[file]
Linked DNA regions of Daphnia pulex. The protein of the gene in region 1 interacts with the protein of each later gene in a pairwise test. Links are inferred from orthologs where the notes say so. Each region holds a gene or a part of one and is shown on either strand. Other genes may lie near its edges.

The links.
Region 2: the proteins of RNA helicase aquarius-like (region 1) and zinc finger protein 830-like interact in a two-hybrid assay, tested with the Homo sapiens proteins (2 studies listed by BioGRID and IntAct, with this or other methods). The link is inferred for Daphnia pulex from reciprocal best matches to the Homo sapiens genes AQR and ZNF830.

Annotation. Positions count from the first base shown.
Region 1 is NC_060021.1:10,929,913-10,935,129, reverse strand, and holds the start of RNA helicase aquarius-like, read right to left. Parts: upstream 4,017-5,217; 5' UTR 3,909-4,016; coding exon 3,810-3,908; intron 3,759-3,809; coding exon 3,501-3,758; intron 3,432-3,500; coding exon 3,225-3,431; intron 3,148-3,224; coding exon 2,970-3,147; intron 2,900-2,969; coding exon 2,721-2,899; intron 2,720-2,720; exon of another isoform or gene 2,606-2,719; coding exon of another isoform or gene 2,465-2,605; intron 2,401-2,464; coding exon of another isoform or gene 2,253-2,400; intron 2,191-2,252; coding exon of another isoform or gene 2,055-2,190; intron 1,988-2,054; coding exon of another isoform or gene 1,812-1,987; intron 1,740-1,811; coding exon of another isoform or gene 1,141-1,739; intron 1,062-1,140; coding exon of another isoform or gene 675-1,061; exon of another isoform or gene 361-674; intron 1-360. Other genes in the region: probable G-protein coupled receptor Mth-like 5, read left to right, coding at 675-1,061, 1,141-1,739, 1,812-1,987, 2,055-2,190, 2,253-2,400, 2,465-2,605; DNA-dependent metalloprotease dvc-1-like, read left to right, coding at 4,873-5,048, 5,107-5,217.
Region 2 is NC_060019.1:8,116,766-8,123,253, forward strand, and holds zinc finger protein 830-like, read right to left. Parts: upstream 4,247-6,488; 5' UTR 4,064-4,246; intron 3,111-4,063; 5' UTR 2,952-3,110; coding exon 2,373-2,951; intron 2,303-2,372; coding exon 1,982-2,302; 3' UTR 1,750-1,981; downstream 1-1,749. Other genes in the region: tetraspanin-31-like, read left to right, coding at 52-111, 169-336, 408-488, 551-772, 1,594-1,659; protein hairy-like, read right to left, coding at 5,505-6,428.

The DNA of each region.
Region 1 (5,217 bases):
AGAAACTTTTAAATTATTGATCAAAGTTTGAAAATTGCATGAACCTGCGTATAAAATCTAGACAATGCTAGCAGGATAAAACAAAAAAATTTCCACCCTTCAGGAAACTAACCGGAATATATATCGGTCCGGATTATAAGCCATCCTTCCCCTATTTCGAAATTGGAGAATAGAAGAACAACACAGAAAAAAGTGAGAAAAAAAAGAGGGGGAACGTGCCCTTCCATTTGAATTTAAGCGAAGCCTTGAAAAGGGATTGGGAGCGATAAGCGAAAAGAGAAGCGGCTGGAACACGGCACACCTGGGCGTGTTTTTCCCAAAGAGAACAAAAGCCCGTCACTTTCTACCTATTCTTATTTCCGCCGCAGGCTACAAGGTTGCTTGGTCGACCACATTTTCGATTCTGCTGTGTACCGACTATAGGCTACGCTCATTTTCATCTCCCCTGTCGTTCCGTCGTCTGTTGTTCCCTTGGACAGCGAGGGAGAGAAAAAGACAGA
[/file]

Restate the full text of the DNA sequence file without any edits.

Linked DNA regions of Daphnia pulex. The protein of the gene in region 1 interacts with the protein of each later gene in a pairwise test. Links are inferred from orthologs where the notes say so. Each region holds a gene or a part of one and is shown on either strand. Other genes may lie near its edges.

The links.
Region 2: the proteins of RNA helicase aquarius-like (region 1) and zinc finger protein 830-like interact in a two-hybrid assay, tested with the Homo sapiens proteins (2 studies listed by BioGRID and IntAct, with this or other methods). The link is inferred for Daphnia pulex from reciprocal best matches to the Homo sapiens genes AQR and ZNF830.

Annotation. Positions count from the first base shown.
Region 1 is NC_060021.1:10,929,913-10,935,129, reverse strand, and holds the start of RNA helicase aquarius-like, read right to left. Parts: upstream 4,017-5,217; 5' UTR 3,909-4,016; coding exon 3,810-3,908; intron 3,759-3,809; coding exon 3,501-3,758; intron 3,432-3,500; coding exon 3,225-3,431; intron 3,148-3,224; coding exon 2,970-3,147; intron 2,900-2,969; coding exon 2,721-2,899; intron 2,720-2,720; exon of another isoform or gene 2,606-2,719; coding exon of another isoform or gene 2,465-2,605; intron 2,401-2,464; coding exon of another isoform or gene 2,253-2,400; intron 2,191-2,252; coding exon of another isoform or gene 2,055-2,190; intron 1,988-2,054; coding exon of another isoform or gene 1,812-1,987; intron 1,740-1,811; coding exon of another isoform or gene 1,141-1,739; intron 1,062-1,140; coding exon of another isoform or gene 675-1,061; exon of another isoform or gene 361-674; intron 1-360. Other genes in the region: probable G-protein coupled receptor Mth-like 5, read left to right, coding at 675-1,061, 1,141-1,739, 1,812-1,987, 2,055-2,190, 2,253-2,400, 2,465-2,605; DNA-dependent metalloprotease dvc-1-like, read left to right, coding at 4,873-5,048, 5,107-5,217.
Region 2 is NC_060019.1:8,116,766-8,123,253, forward strand, and holds zinc finger protein 830-like, read right to left. Parts: upstream 4,247-6,488; 5' UTR 4,064-4,246; intron 3,111-4,063; 5' UTR 2,952-3,110; coding exon 2,373-2,951; intron 2,303-2,372; coding exon 1,982-2,302; 3' UTR 1,750-1,981; downstream 1-1,749. Other genes in the region: tetraspanin-31-like, read left to right, coding at 52-111, 169-336, 408-488, 551-772, 1,594-1,659; protein hairy-like, read right to left, coding at 5,505-6,428.

The DNA of each region.
Region 1 (5,217 bases):
AGAAACTTTTAAATTATTGATCAAAGTTTGAAAATTGCATGAACCTGCGTATAAAATCTAGACAATGCTAGCAGGATAAAACAAAAAAATTTCCACCCTTCAGGAAACTAACCGGAATATATATCGGTCCGGATTATAAGCCATCCTTCCCCTATTTCGAAATTGGAGAATAGAAGAACAACACAGAAAAAAGTGAGAAAAAAAAGAGGGGGAACGTGCCCTTCCATTTGAATTTAAGCGAAGCCTTGAAAAGGGATTGGGAGCGATAAGCGAAAAGAGAAGCGGCTGGAACACGGCACACCTGGGCGTGTTTTTCCCAAAGAGAACAAAAGCCCGTCACTTTCTACCTATTCTTATTTCCGCCGCAGGCTACAAGGTTGCTTGGTCGACCACATTTTCGATTCTGCTGTGTACCGACTATAGGCTACGCTCATTTTCATCTCCCCTGTCGTTCCGTCGTCTGTTGTTCCCTTGGACAGCGAGGGAGAGAAAAAGACAGA